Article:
Background/objective: To assess associations between improvements in neuropsychiatric symptoms (NPS) and neurocognitive change in patients with Alzheimer's disease (AD) during treatment using the Clinical Antipsychotic Trials of Intervention Effectiveness-Alzheimer Disease (CATIE-AD) dataset.
Methods: AD outpatients with NPS who needed pharmacological treatment (n = 421) were followed up with antipsychotics, citalopram, or placebo for up to 36 weeks (mean±SD = 252±52 days). The study aim was to investigate associations between improvement in each NPS evaluating scale (by Clinical Global Impression of Change [CGI-C], Neuropsychiatric Inventory [NPI], or Brief Psychiatric Scale [BPRS]) at endpoint (week 36 or early termination [ET], n = 340) and neurocognitive change (change score in the Mini-Mental State Examination [MMSE] between endpoint and baseline during the treatment). Multiple logistic regression analyses were performed on the associations between each NPS improvement and neurocognitive change as well as socio-clinico-demographic variables of interest.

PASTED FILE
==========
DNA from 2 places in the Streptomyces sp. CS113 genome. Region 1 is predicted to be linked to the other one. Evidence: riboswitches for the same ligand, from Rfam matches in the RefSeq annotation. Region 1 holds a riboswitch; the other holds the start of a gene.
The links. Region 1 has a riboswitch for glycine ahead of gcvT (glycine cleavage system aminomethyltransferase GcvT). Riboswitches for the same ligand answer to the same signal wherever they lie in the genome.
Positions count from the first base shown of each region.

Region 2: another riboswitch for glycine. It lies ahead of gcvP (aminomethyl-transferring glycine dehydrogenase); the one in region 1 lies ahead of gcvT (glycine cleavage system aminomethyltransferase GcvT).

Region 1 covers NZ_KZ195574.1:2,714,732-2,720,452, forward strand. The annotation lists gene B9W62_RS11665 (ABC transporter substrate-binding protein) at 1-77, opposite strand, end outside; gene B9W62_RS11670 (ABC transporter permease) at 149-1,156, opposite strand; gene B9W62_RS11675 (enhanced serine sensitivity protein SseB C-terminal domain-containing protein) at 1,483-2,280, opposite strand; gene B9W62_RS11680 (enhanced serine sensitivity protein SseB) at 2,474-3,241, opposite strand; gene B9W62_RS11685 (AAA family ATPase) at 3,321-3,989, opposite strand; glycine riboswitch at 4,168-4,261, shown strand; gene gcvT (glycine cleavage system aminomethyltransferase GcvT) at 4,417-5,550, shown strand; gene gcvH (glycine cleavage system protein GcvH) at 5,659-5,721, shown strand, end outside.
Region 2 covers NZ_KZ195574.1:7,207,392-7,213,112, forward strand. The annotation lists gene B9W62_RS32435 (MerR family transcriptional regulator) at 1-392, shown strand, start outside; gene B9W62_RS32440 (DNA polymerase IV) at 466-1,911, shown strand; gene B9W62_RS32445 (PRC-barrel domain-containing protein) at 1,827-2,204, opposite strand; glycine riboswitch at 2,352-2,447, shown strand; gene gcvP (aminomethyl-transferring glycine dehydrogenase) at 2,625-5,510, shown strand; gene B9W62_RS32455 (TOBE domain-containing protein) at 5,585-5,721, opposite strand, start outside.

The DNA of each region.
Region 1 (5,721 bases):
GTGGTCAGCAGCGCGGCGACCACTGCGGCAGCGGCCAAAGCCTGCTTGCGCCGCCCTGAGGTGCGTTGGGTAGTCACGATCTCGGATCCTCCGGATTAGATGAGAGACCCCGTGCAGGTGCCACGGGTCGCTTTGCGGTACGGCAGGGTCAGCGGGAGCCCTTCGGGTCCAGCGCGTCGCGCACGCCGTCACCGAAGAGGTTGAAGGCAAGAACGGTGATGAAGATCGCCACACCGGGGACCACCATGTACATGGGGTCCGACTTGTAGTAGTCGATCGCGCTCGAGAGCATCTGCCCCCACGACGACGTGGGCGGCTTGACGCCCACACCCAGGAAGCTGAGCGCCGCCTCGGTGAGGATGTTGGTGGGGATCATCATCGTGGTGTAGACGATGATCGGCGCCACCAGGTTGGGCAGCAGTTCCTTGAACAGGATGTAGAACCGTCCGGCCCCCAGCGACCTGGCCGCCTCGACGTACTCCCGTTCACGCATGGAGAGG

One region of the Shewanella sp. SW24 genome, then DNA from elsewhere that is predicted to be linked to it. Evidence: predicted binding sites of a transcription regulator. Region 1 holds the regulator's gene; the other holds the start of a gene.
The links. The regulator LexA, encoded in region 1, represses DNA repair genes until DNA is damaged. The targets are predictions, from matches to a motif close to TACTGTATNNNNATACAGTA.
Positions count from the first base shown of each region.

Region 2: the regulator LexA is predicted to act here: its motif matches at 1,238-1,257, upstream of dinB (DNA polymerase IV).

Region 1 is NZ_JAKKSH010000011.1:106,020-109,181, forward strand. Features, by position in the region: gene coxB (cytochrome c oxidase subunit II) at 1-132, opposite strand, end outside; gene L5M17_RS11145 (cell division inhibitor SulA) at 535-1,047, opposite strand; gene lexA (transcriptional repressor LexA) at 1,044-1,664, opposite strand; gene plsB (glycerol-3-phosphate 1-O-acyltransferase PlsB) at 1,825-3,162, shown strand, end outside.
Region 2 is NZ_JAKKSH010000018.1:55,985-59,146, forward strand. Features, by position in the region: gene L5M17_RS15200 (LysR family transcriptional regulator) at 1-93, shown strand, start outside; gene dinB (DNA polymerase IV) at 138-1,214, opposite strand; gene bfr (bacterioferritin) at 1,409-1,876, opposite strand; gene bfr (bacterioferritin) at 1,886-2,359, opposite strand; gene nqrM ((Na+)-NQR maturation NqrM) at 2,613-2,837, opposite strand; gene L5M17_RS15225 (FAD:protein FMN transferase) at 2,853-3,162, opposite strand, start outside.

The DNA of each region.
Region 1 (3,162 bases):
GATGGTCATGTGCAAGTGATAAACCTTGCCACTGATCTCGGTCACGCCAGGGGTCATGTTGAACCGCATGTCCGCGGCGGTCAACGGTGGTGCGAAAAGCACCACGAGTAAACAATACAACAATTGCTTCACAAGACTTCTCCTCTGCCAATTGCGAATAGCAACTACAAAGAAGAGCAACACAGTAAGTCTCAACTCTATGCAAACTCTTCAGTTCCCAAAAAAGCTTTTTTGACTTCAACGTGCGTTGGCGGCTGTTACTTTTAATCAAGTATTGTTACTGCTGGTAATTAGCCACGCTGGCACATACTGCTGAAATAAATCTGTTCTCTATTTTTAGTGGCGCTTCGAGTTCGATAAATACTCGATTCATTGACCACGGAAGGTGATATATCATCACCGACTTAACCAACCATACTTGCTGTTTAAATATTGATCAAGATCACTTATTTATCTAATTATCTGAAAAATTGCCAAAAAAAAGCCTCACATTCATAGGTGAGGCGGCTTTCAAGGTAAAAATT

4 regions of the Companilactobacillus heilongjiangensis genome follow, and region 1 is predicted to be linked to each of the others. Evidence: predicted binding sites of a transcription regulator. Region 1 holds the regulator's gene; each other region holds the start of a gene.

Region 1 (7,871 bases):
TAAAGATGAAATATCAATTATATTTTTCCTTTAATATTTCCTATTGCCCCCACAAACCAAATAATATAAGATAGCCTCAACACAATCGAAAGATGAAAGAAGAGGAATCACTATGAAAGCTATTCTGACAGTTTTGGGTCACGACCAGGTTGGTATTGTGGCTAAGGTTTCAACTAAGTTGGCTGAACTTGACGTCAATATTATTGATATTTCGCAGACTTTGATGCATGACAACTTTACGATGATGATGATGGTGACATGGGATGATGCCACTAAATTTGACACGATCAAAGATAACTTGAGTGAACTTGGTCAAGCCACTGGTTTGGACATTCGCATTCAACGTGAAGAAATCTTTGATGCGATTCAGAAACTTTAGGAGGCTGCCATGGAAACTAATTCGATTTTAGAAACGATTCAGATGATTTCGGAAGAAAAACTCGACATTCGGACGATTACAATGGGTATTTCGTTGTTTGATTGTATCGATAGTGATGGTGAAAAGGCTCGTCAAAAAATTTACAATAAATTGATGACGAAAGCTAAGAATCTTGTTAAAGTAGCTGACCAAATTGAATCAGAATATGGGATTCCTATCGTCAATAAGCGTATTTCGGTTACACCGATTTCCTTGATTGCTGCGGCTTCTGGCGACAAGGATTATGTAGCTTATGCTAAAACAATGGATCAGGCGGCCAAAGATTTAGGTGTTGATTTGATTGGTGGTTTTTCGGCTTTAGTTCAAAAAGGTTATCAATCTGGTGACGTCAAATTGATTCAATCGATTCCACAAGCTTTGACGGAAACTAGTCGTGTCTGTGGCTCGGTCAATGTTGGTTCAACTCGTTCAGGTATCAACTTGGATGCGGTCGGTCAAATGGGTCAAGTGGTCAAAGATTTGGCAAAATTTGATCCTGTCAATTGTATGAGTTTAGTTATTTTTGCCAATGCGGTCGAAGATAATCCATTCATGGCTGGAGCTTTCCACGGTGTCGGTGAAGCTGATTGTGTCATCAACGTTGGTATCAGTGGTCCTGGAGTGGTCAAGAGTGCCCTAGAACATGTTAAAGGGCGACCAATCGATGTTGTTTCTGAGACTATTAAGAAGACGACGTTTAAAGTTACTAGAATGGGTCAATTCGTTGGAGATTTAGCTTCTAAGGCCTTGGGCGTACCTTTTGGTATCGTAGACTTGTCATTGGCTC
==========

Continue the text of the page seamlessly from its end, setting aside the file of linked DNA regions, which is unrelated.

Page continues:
Results: At endpoint, NPS improvement rates were 76.1%, 70.8%, and 58.1% in CGI-C, NPI, and BPRS, respectively, while MMSE score change was -2.3±3.8. NPS improvement was significantly related to more severe psychotic symptoms at baseline and preserved levels of neurocognition (smaller MMSE score change) among several variables.
Conclusions: Our findings suggested that neurocognitive preservation may be associated with attaining optimal benefits from any treatment against NPSs in a longitudinal treatment course of patients with AD.
Keywords: Alzheimer’s disease; CATIE-AD; antipsychotic; neurocognitive impairment; neuropsychiatric symptom.